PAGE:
Scott County Historical Society
Scott County, Virginia
Search Tips
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The search engine works like most of the search engines on the internet. However, there are a few "subtle" differences that warrant mentioning here.

This particular search engine defaults to locating all of the words in your search phrase. That means, if you type 'Cambria County Pennsylvania' (without the quote marks) into the search box, all three words must appear somewhere on the web page to be considered a "hit". If the search engine cannot find any matches for all three words, then it will look again, but this time look for any of the three words typed into the box. When this happens, you will notice that the search results will contain the following notation (just under the heading "Search Results from this site"):

No pages found that include all search words.
Found xxx items with one or more search words, now showing 1 - 10


Phrase Searching: There is no phrase searching. Putting quotes around your search words will have no effect on the results of the search. It will still default to 'find all words' (anywhere within the web page).
Wild Cards: * is a wildcard character. If a search term ends with an asterisk, it will look for all words beginning with the characters before the asterisk. For example, entering 'Johns*' (without the quotes) will return pages containing the words: Johns, Johnson, Johnston, Johnstown, etc.
Wild Cards: ? is the other wildcard character. This character is used for substitution when only one character of the search phrase is changed. For example, entering 'Peters?n' (without the quotes) will return pages containing the words: Peterson, Petersen, etc. You can have more than one '?' in a phrase. 'P?ters?n' will return pages containing the words: Paterson, Peterson, Patersen, Petersen, etc.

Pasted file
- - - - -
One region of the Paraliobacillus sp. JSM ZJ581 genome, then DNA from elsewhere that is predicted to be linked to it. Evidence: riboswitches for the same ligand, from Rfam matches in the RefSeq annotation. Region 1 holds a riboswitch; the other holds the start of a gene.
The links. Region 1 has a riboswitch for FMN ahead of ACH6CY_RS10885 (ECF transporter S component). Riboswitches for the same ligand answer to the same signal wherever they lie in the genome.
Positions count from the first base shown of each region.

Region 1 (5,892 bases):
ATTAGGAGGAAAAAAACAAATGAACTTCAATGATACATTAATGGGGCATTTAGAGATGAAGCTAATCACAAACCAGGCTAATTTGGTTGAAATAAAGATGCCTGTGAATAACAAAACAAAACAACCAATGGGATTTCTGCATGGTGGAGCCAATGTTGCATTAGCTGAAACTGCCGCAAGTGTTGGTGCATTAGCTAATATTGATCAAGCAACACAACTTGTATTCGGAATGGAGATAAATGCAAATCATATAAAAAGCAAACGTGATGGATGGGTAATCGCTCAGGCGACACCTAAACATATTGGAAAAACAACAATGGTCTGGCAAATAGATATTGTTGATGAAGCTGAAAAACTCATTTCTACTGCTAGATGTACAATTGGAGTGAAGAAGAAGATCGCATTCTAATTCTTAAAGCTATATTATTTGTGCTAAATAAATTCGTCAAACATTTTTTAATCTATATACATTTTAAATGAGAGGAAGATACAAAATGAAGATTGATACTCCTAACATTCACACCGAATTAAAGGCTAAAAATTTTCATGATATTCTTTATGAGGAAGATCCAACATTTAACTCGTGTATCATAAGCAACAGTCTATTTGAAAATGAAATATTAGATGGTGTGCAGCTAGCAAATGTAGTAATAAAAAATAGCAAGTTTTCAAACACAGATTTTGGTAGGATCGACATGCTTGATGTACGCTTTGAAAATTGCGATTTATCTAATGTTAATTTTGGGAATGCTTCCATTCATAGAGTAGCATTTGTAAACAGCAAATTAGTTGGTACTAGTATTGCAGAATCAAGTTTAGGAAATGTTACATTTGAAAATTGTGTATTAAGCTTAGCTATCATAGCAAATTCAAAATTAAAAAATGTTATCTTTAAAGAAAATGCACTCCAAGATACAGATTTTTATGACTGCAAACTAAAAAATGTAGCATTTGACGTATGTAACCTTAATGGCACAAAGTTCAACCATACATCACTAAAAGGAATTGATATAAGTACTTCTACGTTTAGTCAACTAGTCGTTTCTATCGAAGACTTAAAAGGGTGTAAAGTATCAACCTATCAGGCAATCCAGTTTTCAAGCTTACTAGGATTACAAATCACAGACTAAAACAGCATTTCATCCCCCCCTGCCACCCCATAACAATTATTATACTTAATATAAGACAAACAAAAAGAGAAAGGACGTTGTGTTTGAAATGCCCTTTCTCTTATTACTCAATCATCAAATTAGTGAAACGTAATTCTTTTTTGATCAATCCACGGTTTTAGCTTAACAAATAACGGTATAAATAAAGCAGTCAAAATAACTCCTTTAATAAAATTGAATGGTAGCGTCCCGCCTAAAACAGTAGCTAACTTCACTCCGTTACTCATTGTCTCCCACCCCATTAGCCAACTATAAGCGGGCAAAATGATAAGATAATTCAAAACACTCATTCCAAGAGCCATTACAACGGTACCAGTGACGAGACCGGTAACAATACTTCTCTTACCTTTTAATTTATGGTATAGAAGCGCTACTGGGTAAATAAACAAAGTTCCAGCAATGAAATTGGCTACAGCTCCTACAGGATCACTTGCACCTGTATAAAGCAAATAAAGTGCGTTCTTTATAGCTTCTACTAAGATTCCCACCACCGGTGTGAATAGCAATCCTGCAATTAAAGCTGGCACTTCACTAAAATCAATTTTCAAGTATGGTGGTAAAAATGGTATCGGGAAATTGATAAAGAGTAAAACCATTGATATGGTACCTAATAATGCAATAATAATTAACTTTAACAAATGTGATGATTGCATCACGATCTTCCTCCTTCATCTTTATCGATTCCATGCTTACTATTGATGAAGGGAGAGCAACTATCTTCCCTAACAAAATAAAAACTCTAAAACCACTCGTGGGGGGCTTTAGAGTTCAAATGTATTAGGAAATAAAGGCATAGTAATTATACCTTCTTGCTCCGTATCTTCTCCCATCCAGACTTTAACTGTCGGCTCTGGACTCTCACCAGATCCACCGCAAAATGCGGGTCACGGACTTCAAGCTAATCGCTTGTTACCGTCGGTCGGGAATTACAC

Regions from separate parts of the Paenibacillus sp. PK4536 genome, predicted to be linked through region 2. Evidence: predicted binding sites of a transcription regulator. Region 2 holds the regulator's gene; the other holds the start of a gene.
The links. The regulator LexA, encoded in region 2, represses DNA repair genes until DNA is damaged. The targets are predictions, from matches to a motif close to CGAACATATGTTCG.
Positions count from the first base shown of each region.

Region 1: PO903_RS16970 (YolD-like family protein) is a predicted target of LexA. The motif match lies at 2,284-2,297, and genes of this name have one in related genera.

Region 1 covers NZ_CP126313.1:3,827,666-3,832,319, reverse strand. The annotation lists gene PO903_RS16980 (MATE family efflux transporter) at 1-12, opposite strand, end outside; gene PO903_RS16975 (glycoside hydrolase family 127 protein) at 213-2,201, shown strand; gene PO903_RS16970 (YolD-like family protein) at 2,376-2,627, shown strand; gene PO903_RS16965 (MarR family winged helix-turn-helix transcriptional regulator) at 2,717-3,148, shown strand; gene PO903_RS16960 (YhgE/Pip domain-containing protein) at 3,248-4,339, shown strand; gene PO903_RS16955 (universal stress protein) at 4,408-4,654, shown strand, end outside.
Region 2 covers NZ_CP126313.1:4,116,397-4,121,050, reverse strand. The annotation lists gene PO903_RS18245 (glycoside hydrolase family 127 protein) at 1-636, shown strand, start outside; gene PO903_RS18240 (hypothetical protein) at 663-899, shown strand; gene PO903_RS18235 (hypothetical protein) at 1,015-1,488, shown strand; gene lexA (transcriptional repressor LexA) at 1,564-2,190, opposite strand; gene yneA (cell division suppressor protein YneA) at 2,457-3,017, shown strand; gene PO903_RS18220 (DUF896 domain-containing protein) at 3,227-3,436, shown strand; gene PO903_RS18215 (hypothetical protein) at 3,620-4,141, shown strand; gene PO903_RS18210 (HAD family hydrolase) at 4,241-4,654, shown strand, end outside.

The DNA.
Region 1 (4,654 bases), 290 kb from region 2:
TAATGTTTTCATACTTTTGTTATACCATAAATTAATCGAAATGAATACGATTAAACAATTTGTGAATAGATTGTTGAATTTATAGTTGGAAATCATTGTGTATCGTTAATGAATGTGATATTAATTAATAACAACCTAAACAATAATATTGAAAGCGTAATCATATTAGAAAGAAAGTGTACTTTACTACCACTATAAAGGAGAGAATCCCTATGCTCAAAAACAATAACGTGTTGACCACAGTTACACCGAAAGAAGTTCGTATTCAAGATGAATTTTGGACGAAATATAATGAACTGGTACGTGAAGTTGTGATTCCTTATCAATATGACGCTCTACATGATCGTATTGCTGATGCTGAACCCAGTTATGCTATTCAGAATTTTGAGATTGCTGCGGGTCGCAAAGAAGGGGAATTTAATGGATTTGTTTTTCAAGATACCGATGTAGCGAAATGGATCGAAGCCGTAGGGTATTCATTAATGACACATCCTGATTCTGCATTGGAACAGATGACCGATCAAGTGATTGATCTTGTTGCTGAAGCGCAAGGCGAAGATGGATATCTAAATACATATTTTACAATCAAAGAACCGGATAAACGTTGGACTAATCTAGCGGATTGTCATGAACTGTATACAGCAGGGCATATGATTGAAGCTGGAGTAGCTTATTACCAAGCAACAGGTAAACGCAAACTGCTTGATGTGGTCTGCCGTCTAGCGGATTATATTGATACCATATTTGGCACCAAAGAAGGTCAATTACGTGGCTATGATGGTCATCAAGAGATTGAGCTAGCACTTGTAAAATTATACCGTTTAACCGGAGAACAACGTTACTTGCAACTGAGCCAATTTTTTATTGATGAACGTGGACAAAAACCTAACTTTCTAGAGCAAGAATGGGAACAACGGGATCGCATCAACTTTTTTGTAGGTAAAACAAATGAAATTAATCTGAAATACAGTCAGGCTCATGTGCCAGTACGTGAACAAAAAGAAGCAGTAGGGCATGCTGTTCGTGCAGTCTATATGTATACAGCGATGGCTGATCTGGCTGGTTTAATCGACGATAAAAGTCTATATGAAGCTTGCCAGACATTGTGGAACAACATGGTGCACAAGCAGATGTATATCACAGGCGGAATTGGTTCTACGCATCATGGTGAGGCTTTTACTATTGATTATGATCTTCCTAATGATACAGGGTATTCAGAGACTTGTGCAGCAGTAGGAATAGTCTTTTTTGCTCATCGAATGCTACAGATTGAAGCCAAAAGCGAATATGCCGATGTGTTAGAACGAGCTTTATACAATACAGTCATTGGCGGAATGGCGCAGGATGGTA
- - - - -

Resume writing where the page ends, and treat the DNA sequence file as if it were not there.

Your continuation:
Boolean Operators: The + and - signs are used for Boolean searches. By placing the + sign immediately before the search word, that tells the search engine that the word must be on the list of pages returned. By placing the - sign immediately before the search word, that tells the search engine that the word must not be on the list of pages returned. For example, entering '+Pringle -Cemetery' (without the quotes) will return all the pages containing the word 'Pringle', but not also containing the word 'Cemetery'. So, you will get most references to the Pringle surname, but none of the listings of Pringle burials. Conversely, entering '+Pringle +Cemetery' should get you listings of all cemeteries where the Pringle name is found.
Combining Operators: All of the above operators can be combined into one search phrase. For example, entering '+Johns* +Peters?n -Johnstown' should get you a listing containing all words beginning with Johns, that also have the word Peterson or Petersen on the page, but not the word Johnstown on the page. So, if there was a web page that had all the words Peterson, Johnson and Johnstown, that page won't be listed, because we've excluded (in our search request) pages containing Johnstown.